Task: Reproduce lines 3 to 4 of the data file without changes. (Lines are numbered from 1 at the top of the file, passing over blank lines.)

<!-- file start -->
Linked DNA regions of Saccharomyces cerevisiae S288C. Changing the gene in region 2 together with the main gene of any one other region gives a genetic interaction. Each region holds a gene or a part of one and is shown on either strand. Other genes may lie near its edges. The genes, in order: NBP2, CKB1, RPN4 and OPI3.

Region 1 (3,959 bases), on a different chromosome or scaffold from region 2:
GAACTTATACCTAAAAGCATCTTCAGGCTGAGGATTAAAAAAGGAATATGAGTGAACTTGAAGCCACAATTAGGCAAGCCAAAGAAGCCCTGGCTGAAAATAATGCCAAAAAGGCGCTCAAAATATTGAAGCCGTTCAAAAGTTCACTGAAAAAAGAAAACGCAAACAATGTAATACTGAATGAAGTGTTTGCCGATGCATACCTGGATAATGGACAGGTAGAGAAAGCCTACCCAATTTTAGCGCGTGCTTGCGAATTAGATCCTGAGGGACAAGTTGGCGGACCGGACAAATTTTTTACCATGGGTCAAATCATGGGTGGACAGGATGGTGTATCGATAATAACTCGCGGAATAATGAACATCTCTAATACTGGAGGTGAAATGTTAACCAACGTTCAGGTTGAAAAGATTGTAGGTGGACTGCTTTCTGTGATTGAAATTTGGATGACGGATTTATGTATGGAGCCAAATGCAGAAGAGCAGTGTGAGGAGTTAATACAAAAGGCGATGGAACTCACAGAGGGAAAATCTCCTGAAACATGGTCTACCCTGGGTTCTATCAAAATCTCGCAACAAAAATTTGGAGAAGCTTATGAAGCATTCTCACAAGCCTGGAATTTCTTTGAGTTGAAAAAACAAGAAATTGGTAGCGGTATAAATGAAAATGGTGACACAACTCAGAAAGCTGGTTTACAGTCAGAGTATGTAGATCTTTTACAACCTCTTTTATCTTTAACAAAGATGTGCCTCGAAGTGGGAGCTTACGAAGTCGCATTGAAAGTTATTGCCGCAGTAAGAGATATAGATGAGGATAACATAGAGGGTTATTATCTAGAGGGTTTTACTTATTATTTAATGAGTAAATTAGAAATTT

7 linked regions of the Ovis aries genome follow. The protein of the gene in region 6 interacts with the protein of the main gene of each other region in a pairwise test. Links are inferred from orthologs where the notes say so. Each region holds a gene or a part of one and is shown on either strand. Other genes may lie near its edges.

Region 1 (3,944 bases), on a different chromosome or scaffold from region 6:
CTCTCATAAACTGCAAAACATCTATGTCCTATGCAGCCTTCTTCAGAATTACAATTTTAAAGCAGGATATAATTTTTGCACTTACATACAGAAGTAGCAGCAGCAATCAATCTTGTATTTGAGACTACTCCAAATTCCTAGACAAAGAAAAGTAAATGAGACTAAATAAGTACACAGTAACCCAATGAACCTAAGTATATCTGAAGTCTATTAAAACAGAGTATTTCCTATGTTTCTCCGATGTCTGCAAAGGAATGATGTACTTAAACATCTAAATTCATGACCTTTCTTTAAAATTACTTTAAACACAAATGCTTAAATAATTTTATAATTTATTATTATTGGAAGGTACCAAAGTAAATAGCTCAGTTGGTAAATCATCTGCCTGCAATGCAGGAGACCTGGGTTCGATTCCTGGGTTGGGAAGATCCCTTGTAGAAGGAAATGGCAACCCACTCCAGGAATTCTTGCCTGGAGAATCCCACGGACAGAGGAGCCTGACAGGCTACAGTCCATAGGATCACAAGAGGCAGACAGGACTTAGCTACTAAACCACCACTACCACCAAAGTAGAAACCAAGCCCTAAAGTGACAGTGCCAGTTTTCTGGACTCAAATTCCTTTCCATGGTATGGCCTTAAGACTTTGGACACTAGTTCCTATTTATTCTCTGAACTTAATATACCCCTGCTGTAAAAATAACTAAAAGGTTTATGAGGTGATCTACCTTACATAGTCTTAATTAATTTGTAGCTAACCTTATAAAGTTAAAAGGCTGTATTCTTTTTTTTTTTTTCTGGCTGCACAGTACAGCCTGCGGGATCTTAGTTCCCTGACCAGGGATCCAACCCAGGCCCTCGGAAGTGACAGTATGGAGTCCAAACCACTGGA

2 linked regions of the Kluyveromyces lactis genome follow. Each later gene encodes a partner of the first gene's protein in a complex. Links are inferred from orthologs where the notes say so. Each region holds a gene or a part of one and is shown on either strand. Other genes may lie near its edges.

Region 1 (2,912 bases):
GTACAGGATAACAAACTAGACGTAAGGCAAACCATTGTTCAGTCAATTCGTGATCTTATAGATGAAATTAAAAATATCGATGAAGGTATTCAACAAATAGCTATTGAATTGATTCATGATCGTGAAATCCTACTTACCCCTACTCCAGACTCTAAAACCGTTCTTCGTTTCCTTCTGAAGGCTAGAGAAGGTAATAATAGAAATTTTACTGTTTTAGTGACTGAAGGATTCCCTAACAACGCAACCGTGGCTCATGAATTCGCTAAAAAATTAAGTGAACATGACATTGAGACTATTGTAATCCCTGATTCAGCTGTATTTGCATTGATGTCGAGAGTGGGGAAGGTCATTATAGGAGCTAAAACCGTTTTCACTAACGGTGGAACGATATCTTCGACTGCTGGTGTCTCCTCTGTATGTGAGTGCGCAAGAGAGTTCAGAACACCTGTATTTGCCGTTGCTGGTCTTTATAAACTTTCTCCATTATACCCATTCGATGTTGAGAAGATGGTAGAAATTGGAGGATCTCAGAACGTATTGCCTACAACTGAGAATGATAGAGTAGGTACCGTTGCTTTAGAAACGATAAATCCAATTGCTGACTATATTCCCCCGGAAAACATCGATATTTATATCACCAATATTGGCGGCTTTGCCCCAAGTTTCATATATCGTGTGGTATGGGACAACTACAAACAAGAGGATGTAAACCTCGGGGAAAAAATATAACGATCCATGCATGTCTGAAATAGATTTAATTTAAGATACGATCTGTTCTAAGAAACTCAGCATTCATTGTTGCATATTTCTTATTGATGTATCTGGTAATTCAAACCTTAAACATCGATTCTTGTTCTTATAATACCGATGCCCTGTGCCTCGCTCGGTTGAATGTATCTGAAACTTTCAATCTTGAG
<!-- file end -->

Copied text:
GAACTTATACCTAAAAGCATCTTCAGGCTGAGGATTAAAAAAGGAATATGAGTGAACTTGAAGCCACAATTAGGCAAGCCAAAGAAGCCCTGGCTGAAAATAATGCCAAAAAGGCGCTCAAAATATTGAAGCCGTTCAAAAGTTCACTGAAAAAAGAAAACGCAAACAATGTAATACTGAATGAAGTGTTTGCCGATGCATACCTGGATAATGGACAGGTAGAGAAAGCCTACCCAATTTTAGCGCGTGCTTGCGAATTAGATCCTGAGGGACAAGTTGGCGGACCGGACAAATTTTTTACCATGGGTCAAATCATGGGTGGACAGGATGGTGTATCGATAATAACTCGCGGAATAATGAACATCTCTAATACTGGAGGTGAAATGTTAACCAACGTTCAGGTTGAAAAGATTGTAGGTGGACTGCTTTCTGTGATTGAAATTTGGATGACGGATTTATGTATGGAGCCAAATGCAGAAGAGCAGTGTGAGGAGTTAATACAAAAGGCGATGGAACTCACAGAGGGAAAATCTCCTGAAACATGGTCTACCCTGGGTTCTATCAAAATCTCGCAACAAAAATTTGGAGAAGCTTATGAAGCATTCTCACAAGCCTGGAATTTCTTTGAGTTGAAAAAACAAGAAATTGGTAGCGGTATAAATGAAAATGGTGACACAACTCAGAAAGCTGGTTTACAGTCAGAGTATGTAGATCTTTTACAACCTCTTTTATCTTTAACAAAGATGTGCCTCGAAGTGGGAGCTTACGAAGTCGCATTGAAAGTTATTGCCGCAGTAAGAGATATAGATGAGGATAACATAGAGGGTTATTATCTAGAGGGTTTTACTTATTATTTAATGAGTAAATTAGAAATTT

7 linked regions of the Ovis aries genome follow. The protein of the gene in region 6 interacts with the protein of the main gene of each other region in a pairwise test. Links are inferred from orthologs where the notes say so. Each region holds a gene or a part of one and is shown on either strand. Other genes may lie near its edges.